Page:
The translator reassembles the plot in accordance with the logic of the situation and develops the characters through the time and space which fits in the ideological concerns of the translator and the director of the play being translated. This is not to suggest that the play will not resonate with the echoes of the source material, but it is to state that a translation of a text that is transferred from one language into another will have a texture and resonance that will mirror its own specific reality. Hence, it can’t be just a translation from one language into another, but needs to confront and communicate situations and characters that are not only separated by the boundaries of language, but also through geography, time and specificities of their cultural configurations.

I recall an incident during the making of a play from Rabindranath Tagore’s short story ‘Streer Patra’. A Bengali friend was excited to see the rehearsal. Mrinal, the protagonist, defied social codes and left her marital home due to a loveless marriage. Patar transported the Bengali home into a Punjabi household without losing any of the narrative essence. The friend was aghast that Punjabi songs had replaced Rabindra Sangeet and ilish macher jhol was roti-dal in our version.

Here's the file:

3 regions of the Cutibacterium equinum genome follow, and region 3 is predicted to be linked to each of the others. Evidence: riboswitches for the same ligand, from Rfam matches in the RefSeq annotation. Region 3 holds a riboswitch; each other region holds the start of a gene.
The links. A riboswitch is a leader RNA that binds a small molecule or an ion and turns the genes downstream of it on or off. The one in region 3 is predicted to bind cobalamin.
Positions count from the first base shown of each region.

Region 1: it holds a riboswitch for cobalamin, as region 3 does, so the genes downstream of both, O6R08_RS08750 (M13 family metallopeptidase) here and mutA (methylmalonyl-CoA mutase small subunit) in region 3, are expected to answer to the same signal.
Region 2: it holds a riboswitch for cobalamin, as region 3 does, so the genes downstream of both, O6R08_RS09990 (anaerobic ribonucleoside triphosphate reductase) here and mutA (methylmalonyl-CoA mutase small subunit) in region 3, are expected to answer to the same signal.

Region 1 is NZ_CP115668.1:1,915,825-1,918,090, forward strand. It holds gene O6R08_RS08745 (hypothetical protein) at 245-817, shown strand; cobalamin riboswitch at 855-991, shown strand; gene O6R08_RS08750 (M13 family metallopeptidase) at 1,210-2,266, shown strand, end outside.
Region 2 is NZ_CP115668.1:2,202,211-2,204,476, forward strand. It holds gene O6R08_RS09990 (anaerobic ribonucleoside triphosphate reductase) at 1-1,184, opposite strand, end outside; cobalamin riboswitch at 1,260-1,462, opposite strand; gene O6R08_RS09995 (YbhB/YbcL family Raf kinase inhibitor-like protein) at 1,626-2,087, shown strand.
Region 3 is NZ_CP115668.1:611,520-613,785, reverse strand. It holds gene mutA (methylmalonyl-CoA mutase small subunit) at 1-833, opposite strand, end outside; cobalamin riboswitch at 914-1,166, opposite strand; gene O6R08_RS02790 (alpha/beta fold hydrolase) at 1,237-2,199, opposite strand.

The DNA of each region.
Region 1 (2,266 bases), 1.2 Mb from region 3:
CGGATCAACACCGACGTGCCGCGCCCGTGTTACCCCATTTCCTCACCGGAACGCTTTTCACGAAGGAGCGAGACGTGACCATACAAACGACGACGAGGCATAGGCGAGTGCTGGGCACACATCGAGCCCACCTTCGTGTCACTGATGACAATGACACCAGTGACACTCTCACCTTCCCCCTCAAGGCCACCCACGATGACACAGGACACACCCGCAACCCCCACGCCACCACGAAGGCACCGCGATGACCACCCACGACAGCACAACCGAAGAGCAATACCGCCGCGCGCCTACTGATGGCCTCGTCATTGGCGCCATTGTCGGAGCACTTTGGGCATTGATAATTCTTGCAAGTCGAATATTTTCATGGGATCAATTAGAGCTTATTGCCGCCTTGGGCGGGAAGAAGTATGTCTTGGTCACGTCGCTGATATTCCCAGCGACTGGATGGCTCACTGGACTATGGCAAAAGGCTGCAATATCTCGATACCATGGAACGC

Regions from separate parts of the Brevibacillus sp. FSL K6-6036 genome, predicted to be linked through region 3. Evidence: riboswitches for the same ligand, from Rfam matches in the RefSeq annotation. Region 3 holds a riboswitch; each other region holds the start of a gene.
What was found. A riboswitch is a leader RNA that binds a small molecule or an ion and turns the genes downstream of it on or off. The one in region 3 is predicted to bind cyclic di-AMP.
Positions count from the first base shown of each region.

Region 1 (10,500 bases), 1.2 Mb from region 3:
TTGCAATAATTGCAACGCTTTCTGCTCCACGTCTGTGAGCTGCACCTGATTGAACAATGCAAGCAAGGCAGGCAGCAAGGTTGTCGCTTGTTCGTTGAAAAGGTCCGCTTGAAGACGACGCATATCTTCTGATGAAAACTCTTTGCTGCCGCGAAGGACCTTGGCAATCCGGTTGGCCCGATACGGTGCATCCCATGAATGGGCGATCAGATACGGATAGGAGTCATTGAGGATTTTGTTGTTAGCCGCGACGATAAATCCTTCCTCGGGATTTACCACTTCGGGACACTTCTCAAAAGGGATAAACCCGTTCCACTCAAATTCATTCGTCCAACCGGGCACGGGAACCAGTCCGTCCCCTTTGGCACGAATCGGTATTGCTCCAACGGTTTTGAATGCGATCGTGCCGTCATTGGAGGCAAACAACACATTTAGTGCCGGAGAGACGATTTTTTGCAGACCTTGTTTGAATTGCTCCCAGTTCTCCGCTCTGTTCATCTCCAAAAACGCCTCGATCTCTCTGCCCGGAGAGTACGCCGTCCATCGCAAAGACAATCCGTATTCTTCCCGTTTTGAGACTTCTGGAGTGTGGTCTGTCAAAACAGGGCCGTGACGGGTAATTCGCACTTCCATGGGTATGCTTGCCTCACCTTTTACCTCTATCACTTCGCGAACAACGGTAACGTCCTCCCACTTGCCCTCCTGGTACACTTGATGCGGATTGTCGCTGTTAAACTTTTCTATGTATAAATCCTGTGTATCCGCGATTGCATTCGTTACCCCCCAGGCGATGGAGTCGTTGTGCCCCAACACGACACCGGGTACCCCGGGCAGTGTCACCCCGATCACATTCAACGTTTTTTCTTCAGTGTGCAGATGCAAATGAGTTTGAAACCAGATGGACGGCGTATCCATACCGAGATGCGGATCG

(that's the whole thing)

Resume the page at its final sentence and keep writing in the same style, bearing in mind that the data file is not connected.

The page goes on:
The process of translation will always be imagined by different directors in different ways at different points of time. To take a text and assign a single interpretation is to impose a limit on that text. Every work is written here and now, and with each re-reading, fresh thoughts emerge. The origin of meaning does not lie exclusively in the language itself, but its impact on the actors and how it is internalised. From text to performance is a journey that is undertaken by the director and the actors and one knows that any good writing contains multiple layers and meanings.